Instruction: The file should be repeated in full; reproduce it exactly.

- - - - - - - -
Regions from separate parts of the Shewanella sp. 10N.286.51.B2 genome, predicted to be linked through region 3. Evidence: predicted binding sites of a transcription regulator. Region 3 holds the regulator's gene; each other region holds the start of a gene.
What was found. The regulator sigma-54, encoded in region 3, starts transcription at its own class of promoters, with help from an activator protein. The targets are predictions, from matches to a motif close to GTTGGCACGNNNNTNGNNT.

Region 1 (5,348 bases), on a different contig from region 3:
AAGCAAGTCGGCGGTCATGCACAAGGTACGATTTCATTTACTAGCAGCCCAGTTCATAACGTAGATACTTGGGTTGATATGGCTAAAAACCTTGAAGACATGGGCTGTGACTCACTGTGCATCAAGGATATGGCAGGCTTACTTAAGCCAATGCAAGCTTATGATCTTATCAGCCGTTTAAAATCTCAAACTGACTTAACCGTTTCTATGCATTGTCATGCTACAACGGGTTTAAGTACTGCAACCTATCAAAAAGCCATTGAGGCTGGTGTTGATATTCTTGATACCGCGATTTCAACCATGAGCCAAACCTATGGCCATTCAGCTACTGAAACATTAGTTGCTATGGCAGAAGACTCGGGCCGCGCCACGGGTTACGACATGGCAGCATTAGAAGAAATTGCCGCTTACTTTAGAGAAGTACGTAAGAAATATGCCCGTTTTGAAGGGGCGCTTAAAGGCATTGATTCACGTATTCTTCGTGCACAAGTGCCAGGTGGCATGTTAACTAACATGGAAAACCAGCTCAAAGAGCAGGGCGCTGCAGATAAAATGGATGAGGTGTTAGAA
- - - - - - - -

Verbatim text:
Regions from separate parts of the Shewanella sp. 10N.286.51.B2 genome, predicted to be linked through region 3. Evidence: predicted binding sites of a transcription regulator. Region 3 holds the regulator's gene; each other region holds the start of a gene.
What was found. The regulator sigma-54, encoded in region 3, starts transcription at its own class of promoters, with help from an activator protein. The targets are predictions, from matches to a motif close to GTTGGCACGNNNNTNGNNT.

Region 1 (5,348 bases), on a different contig from region 3:
AAGCAAGTCGGCGGTCATGCACAAGGTACGATTTCATTTACTAGCAGCCCAGTTCATAACGTAGATACTTGGGTTGATATGGCTAAAAACCTTGAAGACATGGGCTGTGACTCACTGTGCATCAAGGATATGGCAGGCTTACTTAAGCCAATGCAAGCTTATGATCTTATCAGCCGTTTAAAATCTCAAACTGACTTAACCGTTTCTATGCATTGTCATGCTACAACGGGTTTAAGTACTGCAACCTATCAAAAAGCCATTGAGGCTGGTGTTGATATTCTTGATACCGCGATTTCAACCATGAGCCAAACCTATGGCCATTCAGCTACTGAAACATTAGTTGCTATGGCAGAAGACTCGGGCCGCGCCACGGGTTACGACATGGCAGCATTAGAAGAAATTGCCGCTTACTTTAGAGAAGTACGTAAGAAATATGCCCGTTTTGAAGGGGCGCTTAAAGGCATTGATTCACGTATTCTTCGTGCACAAGTGCCAGGTGGCATGTTAACTAACATGGAAAACCAGCTCAAAGAGCAGGGCGCTGCAGATAAAATGGATGAGGTGTTAGAA